In Colonizing Paradise, historian Jefferson Dillman charts the broad spectrum of sentiments that British citizens and travelers held regarding their colonial possessions in the West Indies. Myriad fine degrees of ambivalence separated extreme views of the region as an idyllic archipelago or a nest of satanic entrapments. Dillman shows the manner in which these authentic or spontaneous depictions of the environment were shaped to form a narrative that undergirded Britain’s economic and political aims in the region.

Colonizing ParadiseBecause British sentiments in the Caribbean located danger and evil not just in indigenous populations but in Spanish Catholics as well, Dillman’s work begins with the arrival of Spanish explorers and conquistadors. Colonizing Paradise spans the arrival of English ships and continues through the early nineteenth century and the colonial era. Dillman shows how colonial entrepreneurs, travelers, and settlers engaged in a disquieted dialogue with the landscape itself, a dialogue the examination of which sheds fresh light on the culture of Anglophone colonial Caribbean.

Of particular note are the numerous mythical, metaphorical, and biblical lenses through which Caribbean landscapes were perceived, from early views of the Caribbean landscape as a New World paradise to later depictions of the landscape as a battleground between the forces of Christ and Satan. The ideal of an Edenic landscape persisted, but largely, Dillman argues, as a landscape that needed to be wrested from the forces of darkness, principally through the work of colonization, planting, cataloging, and a rational ordering of the environment.

Ultimately, although planters and their allies continued to promote pastoral and picturesque views of the Caribbean landscape, the goal of such narratives was to rationalize British rule as well as to mask and obscure emerging West Indian problems such as diseases, slavery, and rebellions. Colonizing Paradise offers much to readers interested in Caribbean, British, and colonial history.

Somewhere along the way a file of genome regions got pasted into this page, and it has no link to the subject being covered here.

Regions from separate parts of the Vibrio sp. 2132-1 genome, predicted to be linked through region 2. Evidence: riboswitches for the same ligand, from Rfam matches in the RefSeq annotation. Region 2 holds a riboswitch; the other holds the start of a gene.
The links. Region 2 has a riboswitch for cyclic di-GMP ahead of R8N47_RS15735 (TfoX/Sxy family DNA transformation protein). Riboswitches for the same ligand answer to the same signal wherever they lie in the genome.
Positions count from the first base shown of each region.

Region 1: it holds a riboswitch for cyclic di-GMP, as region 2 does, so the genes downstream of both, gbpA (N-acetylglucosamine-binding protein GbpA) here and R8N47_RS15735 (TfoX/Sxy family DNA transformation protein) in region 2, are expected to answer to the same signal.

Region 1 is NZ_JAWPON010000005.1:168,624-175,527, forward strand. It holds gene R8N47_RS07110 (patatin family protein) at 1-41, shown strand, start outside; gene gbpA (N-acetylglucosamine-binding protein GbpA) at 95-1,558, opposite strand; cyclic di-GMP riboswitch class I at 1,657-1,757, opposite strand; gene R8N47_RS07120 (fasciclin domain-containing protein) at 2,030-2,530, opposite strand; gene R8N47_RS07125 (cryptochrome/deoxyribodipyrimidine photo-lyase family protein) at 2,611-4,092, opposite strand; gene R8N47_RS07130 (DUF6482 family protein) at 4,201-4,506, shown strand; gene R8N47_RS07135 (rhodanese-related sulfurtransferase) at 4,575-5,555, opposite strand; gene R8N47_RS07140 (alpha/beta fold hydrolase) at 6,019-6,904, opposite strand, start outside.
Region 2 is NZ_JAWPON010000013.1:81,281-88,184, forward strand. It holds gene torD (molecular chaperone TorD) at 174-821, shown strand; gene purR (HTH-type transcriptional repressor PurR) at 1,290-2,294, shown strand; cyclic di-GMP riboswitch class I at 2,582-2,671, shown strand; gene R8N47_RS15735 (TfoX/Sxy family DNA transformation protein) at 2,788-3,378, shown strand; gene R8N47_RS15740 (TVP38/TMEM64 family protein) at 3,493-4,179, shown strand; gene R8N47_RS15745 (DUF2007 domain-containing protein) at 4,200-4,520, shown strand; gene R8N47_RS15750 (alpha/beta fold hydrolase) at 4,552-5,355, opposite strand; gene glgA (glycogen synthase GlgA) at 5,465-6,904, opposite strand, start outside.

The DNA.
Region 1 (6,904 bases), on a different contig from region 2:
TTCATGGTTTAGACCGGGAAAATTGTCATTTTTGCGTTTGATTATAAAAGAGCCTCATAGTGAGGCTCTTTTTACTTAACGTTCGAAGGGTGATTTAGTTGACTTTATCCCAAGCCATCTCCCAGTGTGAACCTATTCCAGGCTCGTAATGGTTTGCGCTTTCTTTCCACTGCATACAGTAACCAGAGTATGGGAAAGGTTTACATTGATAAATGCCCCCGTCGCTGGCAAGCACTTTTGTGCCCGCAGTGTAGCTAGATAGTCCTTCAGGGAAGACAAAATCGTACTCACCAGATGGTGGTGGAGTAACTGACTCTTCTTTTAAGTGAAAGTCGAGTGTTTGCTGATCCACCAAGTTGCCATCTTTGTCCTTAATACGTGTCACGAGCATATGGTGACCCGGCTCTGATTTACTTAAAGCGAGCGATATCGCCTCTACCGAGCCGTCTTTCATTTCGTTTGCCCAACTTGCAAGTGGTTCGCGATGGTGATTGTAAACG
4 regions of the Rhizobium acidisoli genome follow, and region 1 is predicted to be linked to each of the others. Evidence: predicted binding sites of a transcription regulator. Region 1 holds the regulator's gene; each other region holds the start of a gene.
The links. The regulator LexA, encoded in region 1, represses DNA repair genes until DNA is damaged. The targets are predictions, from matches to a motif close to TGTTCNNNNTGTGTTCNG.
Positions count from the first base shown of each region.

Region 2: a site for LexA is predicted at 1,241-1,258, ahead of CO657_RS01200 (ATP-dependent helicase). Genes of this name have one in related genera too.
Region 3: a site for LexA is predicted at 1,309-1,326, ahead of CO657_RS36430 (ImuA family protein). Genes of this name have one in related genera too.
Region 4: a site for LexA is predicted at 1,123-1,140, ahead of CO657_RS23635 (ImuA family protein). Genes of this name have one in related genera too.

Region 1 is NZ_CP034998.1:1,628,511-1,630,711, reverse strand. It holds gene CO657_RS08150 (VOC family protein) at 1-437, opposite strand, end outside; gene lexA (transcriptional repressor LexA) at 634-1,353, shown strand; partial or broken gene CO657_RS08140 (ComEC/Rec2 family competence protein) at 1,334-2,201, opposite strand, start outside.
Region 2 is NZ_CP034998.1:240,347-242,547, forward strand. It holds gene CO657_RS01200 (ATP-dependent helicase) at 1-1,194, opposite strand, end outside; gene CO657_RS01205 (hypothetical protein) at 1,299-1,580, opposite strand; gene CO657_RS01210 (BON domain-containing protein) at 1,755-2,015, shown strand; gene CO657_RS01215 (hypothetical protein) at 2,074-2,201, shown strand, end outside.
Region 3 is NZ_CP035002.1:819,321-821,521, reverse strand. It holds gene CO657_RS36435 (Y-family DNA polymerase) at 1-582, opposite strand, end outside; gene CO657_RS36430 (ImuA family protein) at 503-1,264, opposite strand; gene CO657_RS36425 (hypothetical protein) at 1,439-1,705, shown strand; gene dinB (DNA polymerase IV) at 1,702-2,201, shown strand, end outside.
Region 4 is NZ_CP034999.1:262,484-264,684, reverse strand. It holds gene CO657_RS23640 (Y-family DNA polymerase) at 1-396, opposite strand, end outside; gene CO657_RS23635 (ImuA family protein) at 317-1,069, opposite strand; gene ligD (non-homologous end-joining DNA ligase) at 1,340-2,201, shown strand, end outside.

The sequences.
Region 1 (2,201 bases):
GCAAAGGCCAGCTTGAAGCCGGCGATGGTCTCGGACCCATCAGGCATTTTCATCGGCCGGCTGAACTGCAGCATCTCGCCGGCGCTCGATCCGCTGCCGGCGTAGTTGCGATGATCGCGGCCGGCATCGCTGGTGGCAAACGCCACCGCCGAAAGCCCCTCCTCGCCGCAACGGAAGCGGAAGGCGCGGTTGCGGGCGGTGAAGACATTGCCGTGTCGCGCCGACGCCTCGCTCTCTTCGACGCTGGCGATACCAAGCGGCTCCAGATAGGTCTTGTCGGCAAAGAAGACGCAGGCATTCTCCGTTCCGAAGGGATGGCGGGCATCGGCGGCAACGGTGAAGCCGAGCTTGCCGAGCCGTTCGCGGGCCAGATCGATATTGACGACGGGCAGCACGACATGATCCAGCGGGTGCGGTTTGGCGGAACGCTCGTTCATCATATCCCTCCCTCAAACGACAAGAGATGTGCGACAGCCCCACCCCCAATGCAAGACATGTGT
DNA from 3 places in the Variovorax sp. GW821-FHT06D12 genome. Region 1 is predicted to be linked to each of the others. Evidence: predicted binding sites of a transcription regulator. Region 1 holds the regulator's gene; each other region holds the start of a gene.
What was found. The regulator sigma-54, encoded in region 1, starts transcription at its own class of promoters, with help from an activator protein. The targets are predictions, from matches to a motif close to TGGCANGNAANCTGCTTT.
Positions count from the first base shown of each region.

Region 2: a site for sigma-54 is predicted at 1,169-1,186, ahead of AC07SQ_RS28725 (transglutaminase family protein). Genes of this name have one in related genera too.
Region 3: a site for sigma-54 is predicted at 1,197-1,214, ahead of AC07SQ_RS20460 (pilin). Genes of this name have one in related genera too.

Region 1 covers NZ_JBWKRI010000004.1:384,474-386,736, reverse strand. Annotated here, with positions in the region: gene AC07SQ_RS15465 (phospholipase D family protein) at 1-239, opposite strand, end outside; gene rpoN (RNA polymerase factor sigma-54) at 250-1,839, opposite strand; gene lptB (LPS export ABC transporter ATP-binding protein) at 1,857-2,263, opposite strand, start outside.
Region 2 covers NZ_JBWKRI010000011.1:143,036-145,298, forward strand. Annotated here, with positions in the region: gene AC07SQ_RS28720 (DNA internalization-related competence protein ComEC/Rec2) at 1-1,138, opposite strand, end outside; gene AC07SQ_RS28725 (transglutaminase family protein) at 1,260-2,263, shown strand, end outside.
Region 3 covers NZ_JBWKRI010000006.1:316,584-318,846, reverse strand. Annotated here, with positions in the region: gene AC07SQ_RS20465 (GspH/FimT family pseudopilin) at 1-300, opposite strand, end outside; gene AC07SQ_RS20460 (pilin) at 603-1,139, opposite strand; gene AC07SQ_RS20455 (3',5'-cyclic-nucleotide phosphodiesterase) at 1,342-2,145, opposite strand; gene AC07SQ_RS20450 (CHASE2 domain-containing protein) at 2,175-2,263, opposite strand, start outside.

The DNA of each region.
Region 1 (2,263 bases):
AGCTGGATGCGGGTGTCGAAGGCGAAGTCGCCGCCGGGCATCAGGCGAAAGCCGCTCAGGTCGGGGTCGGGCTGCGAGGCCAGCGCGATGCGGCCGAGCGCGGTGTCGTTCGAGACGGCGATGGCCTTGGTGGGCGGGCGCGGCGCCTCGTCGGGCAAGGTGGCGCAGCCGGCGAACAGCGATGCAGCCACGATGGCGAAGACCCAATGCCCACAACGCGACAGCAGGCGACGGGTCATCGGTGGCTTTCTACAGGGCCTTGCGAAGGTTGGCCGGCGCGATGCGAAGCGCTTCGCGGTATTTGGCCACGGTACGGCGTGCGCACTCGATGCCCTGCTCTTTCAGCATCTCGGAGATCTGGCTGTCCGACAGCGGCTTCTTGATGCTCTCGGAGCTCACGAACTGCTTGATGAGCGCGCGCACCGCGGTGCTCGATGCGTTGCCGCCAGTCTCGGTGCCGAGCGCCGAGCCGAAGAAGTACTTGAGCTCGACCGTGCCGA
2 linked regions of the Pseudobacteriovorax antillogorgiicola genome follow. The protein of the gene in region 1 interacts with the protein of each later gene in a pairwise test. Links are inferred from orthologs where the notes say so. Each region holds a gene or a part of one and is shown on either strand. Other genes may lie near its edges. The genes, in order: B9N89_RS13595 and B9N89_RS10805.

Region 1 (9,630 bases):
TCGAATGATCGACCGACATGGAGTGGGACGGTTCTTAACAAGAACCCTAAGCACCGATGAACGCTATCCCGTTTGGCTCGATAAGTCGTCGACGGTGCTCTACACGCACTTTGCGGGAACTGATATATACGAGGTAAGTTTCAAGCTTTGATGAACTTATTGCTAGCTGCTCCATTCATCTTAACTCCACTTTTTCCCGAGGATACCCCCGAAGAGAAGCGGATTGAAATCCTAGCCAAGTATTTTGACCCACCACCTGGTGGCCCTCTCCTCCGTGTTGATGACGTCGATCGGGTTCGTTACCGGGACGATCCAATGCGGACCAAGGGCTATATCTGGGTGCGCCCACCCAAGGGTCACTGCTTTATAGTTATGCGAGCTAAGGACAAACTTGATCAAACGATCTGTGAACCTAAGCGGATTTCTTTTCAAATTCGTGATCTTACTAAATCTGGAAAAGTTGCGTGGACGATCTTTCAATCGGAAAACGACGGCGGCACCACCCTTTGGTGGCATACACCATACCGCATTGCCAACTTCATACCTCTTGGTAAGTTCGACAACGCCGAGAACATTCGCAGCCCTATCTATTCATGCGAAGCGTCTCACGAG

Jefferson Dillman teaches history at Texas A&M University–Central Texas.

“In this enthralling and ambitious book, Jefferson Dillman traces the continuities in how the Caribbean landscape was represented by Europeans with a particular concentration on the West Indies, with its prosperous plantations and horrific slavery. He also shows, in an astute and convincing analysis, how planters were able to imagine the Caribbean as a picturesque place but failed to convince others that it fitted ideas of the pastoral. A beautifully written, intelligent, and evocative account of an important theme in West Indian history and art history.”
—Trevor Burnard, author of Planters, Merchants, and Slaves: Plantation Societies in British America, 1650-1820

“A critical close reading of evolving images of the wild and cultivated landscapes of the islands, and a revelatory interpretation of how these images constituted a Manichean microcosm that juxtaposed the picturesque and the horrific, heaven and hell.”
—B. W. Higman, author of A Concise History of the Caribbean and Jamaica Surveyed: Plantation Maps and Plans of the Eighteenth and Nineteenth Centuries

“Dillman’s evocative study of British encounters with West Indian landscapes not only takes us from ship to shore on multiple isles, but also behind the eyes of planters and merchants, sailors and servants. Across three centuries, the focus variously oscillates from Edenic projections to visions of social chaos, tropical paradises to imagined death traps of disease, all the while refracted through bifocal lenses that resolutely embody the British imperial mission. The author deftly knots these discordances with apt theory and abundant source material.”
—Kent Mathewson, author of Irrigation Horticulture in Highland Guatemala: The Tablón System of Panajachel and coeditor of Carl Sauer on Culture and Landscape: Readings and Commentaries

Trade Cloth
6 X 9, 264 pp
ISBN: 978-0-8173-1858-1 Cloth
ISBN: 978-0-8173-8804-1 Ebook
Price: $54.95